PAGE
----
What People Mean When They Say ESG Is “Underperforming”

Published on:
by Eric Burdon
Graphic of gradual plant leaf growth, signifies green growth

Every action taken by a movement is met with an equal amount of opposition. In the ESG world, there has been a rise in the number of supporters and critics worldwide. There have been critics, as well as investors and companies (and countries) eager to participate in ESG initiatives.

One of the loudest is in America, where some are dead set on banning ESG. This is on top of having many treasurers, attorneys general, and other elected officials place restrictions on pension funds, divest from companies that support the movement, or show hostility to any company that shows a sign of branding an investment strategy as "green."

The main argument for why they are doing this is that mandating or giving investors the option to adopt ESG values is an added risk with no or smaller returns. They argue that mining and energy production right now are excellent providers and have funded pensions for decades and for millions of people.

The smaller returns are most important in this argument. With a downturn in ESG performance during 2022, people felt justified in calling the movement “woke” or a scam. Some might even feel validated by this turn of events.

But these individuals are terribly misguided. The fact that ESG underperformed last year says more about what these individuals are like and how they think than it does about what ESG actually is. Here is what it reveals.

It Means Narrow Thinking

2022 was one of the biggest blows to ESG to date. Some rich guy called it a scam, the war in Ukraine happened, and COP27 was swarming with fossil fuel lobbyists. Progress was very slow in some of the major areas, and as a result, it makes sense that people would be losing confidence in ESG at this point.

However, the people who say it's underperforming right now are people who are only thinking about the here and now. It's critical to remember that long-term investment strategies, such as establishing a pension fund, should be considered not just a year from now, but 10, 20, 30, or more.

What’s worse is that the reactions and actions that people take now will have ripple effects in later years. It’s why solid investment advice is to invest as soon as you possibly can. Divesting from companies that promote ESG in various ways right now is a premature action that will cost more down the road.

It Means They Have No Clue What ESG Is

That goes without saying when the only argument that critics have is that they prefer fossil fuels over green energy. We know ESG is a lot more than just the trees. But from an investing standpoint, these individuals are even more clueless.

In terms of performance, ESG-based indexes are set to outpace those that aren’t in the long term. What’s staggering is that even if you remove the clean energy funds from there, they will still outperform the index and broad peer group on the basis of stylistic similarities.

The pushback from this is purely ideological and only exists because one part of this movement focuses on the environment. Granted, it’s a big point of contention for Americans, but an easy counter to this argument is as simple as asking the person, “So you don’t care about making more money then?”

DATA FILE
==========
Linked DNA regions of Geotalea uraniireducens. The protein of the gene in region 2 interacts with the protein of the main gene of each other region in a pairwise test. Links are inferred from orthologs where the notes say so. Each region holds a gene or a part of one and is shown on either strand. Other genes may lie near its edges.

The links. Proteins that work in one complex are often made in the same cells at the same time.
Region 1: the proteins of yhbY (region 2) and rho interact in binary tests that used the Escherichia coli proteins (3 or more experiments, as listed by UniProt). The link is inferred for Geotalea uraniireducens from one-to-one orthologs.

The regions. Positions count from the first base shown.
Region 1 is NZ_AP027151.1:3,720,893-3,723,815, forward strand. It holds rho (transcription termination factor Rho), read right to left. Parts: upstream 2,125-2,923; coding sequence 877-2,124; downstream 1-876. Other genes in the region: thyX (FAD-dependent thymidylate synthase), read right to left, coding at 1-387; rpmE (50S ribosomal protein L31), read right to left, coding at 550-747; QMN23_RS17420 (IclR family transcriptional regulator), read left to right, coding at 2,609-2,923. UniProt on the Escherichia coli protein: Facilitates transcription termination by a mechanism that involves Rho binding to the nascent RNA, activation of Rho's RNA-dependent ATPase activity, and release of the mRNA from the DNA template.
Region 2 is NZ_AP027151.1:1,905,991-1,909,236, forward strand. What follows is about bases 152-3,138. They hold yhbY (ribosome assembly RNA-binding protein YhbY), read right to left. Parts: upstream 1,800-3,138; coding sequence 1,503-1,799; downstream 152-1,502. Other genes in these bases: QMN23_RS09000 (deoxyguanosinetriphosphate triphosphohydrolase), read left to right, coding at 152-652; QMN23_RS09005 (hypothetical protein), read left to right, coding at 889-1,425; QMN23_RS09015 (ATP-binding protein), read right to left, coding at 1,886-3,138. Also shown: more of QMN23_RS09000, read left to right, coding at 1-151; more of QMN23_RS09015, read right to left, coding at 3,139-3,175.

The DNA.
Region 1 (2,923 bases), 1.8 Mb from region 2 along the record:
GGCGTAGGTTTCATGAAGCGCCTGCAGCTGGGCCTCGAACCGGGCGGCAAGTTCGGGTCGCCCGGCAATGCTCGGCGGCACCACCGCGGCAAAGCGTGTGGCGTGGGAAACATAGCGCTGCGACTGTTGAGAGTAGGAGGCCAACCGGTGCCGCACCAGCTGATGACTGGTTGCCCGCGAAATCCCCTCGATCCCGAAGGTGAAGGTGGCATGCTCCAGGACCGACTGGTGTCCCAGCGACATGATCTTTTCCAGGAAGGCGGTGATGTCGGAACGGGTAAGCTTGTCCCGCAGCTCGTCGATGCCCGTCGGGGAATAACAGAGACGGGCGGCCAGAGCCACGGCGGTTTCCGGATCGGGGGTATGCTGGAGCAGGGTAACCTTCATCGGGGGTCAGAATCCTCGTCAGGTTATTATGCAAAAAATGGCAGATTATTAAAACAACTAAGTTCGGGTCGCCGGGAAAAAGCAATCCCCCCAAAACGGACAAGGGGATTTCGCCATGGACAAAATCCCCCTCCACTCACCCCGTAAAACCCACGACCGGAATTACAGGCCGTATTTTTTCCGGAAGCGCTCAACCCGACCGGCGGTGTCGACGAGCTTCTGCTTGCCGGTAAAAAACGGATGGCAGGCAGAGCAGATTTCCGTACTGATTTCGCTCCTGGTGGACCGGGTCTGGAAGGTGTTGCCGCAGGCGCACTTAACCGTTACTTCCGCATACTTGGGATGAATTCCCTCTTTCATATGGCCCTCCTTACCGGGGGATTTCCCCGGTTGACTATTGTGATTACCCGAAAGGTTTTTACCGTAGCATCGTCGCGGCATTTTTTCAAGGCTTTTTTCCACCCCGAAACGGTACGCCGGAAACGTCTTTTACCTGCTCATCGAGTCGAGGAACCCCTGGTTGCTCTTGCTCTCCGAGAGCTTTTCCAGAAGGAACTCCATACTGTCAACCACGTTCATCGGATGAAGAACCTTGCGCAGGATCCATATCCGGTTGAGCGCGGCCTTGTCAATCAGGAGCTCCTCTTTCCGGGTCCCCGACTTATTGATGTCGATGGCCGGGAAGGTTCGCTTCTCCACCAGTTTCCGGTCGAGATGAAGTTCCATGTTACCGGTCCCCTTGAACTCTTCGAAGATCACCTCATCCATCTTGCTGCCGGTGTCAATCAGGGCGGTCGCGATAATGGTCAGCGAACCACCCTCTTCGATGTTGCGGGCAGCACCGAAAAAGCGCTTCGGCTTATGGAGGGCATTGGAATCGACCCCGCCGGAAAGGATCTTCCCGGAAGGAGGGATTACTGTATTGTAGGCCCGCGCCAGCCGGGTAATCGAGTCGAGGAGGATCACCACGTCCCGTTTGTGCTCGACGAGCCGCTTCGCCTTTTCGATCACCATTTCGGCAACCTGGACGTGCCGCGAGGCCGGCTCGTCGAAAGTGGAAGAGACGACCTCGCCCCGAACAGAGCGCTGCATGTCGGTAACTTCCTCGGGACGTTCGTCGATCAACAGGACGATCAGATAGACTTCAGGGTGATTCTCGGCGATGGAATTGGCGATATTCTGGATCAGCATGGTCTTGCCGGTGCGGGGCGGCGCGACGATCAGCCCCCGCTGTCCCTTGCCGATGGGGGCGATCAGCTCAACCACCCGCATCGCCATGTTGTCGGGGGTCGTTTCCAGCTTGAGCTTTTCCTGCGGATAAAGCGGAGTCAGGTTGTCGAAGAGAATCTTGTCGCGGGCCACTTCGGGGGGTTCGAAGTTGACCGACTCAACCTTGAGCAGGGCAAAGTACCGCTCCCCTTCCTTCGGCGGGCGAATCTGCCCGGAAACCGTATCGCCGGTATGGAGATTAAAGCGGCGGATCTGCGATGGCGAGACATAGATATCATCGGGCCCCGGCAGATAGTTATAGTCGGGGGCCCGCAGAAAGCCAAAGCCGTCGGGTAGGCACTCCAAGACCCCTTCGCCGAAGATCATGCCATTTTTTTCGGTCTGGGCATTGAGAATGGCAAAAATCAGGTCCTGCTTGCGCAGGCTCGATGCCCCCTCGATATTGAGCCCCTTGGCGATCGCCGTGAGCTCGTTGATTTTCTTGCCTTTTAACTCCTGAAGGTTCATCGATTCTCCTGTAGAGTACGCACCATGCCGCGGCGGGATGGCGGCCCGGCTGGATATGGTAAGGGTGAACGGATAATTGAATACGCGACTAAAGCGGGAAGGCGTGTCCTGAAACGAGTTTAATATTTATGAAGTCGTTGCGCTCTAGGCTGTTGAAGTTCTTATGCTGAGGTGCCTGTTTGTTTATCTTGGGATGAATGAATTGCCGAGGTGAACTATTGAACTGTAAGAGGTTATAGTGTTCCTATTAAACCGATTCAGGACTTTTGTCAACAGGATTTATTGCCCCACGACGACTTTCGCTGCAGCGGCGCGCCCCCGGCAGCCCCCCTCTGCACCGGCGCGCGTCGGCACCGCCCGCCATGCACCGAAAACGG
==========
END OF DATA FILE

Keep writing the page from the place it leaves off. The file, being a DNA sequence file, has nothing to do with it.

It Means They Like Being On A Sinking Ship

The critics of ESG prefer to stick to their ideals rather than change and adapt to a situation. Not only is this a tough pill to swallow with anything in life, but investing is also in the same vein. A diverse portfolio is a good thing, and investing in promising companies or in an entirely new movement is a good and sound strategy.

But ESG is an even wiser option as investors all over are encouraging companies to make changes to their financial reporting. There are governments demanding companies measure carbon emissions and environmental impacts, and there are many other companies taking their own initiatives to adopt ESG values.

Both inside and outside the investment industry, many have noted how focusing on the short term is a big mistake when you account for the larger factors at work. Even if American politicians try to squash ESG in their country, it’s not going to stop investors from thinking longer-term about sustainability and company performance. These are factors that can easily be woven together to the point where people wouldn’t even notice or even care.

More Complex Than Attention-Grabbing Headlines

ESG was very much in the news last year, and there is no doubt that it will be even more so in the future. The important thing to keep in mind is that there is so much more that is going on than what a headline is saying or the author is saying. There are many long-term factors at play with ESG, and just because one very vocal country is against it doesn’t mean it’s dead in the water.

The ESG movement is very strong, with investors all over the world encouraging companies to adopt the values and drive the transition to sustainability. The fact that investors are willing to put more money into this makes it clear to companies that if they can do this well, they can be financially rewarded too. 

What’s not to like about that?

To follow company progress via updated ESG ratings, search via our Company ESG Profiles.


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